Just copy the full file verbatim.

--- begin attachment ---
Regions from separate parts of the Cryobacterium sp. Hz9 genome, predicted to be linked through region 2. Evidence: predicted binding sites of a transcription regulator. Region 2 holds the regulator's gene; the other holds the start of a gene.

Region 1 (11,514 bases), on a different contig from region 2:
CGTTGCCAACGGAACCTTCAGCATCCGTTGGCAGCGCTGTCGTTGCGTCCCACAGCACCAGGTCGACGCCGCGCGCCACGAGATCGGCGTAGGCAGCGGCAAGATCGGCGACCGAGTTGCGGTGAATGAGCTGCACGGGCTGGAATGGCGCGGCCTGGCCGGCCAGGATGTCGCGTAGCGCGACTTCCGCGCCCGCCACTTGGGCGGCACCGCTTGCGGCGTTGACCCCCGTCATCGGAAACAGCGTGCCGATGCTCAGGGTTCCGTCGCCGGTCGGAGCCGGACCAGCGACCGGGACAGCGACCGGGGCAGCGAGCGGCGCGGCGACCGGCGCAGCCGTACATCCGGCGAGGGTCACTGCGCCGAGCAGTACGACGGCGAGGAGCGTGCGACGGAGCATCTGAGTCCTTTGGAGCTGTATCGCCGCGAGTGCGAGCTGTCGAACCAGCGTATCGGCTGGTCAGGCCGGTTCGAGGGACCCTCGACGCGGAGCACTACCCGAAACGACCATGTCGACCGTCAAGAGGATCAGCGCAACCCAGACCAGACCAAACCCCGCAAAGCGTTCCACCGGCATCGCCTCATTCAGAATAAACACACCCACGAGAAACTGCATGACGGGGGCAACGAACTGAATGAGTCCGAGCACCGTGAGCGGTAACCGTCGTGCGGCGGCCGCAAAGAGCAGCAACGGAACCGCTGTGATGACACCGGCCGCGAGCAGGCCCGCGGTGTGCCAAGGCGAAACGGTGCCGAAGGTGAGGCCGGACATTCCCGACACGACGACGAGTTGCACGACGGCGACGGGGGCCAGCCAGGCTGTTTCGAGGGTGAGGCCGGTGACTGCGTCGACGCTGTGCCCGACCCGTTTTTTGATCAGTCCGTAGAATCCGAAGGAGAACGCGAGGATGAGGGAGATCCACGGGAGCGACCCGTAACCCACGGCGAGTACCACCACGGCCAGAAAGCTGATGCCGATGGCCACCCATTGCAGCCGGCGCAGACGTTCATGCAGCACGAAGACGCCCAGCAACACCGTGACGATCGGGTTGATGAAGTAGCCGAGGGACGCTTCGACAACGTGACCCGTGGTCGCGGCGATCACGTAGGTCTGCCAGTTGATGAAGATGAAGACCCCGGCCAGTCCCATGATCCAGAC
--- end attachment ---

Regions from separate parts of the Cryobacterium sp. Hz9 genome, predicted to be linked through region 2. Evidence: predicted binding sites of a transcription regulator. Region 2 holds the regulator's gene; the other holds the start of a gene.

Region 1 (11,514 bases), on a different contig from region 2:
CGTTGCCAACGGAACCTTCAGCATCCGTTGGCAGCGCTGTCGTTGCGTCCCACAGCACCAGGTCGACGCCGCGCGCCACGAGATCGGCGTAGGCAGCGGCAAGATCGGCGACCGAGTTGCGGTGAATGAGCTGCACGGGCTGGAATGGCGCGGCCTGGCCGGCCAGGATGTCGCGTAGCGCGACTTCCGCGCCCGCCACTTGGGCGGCACCGCTTGCGGCGTTGACCCCCGTCATCGGAAACAGCGTGCCGATGCTCAGGGTTCCGTCGCCGGTCGGAGCCGGACCAGCGACCGGGACAGCGACCGGGGCAGCGAGCGGCGCGGCGACCGGCGCAGCCGTACATCCGGCGAGGGTCACTGCGCCGAGCAGTACGACGGCGAGGAGCGTGCGACGGAGCATCTGAGTCCTTTGGAGCTGTATCGCCGCGAGTGCGAGCTGTCGAACCAGCGTATCGGCTGGTCAGGCCGGTTCGAGGGACCCTCGACGCGGAGCACTACCCGAAACGACCATGTCGACCGTCAAGAGGATCAGCGCAACCCAGACCAGACCAAACCCCGCAAAGCGTTCCACCGGCATCGCCTCATTCAGAATAAACACACCCACGAGAAACTGCATGACGGGGGCAACGAACTGAATGAGTCCGAGCACCGTGAGCGGTAACCGTCGTGCGGCGGCCGCAAAGAGCAGCAACGGAACCGCTGTGATGACACCGGCCGCGAGCAGGCCCGCGGTGTGCCAAGGCGAAACGGTGCCGAAGGTGAGGCCGGACATTCCCGACACGACGACGAGTTGCACGACGGCGACGGGGGCCAGCCAGGCTGTTTCGAGGGTGAGGCCGGTGACTGCGTCGACGCTGTGCCCGACCCGTTTTTTGATCAGTCCGTAGAATCCGAAGGAGAACGCGAGGATGAGGGAGATCCACGGGAGCGACCCGTAACCCACGGCGAGTACCACCACGGCCAGAAAGCTGATGCCGATGGCCACCCATTGCAGCCGGCGCAGACGTTCATGCAGCACGAAGACGCCCAGCAACACCGTGACGATCGGGTTGATGAAGTAGCCGAGGGACGCTTCGACAACGTGACCCGTGGTCGCGGCGATCACGTAGGTCTGCCAGTTGATGAAGATGAAGACCCCGGCCAGTCCCATGATCCAGAC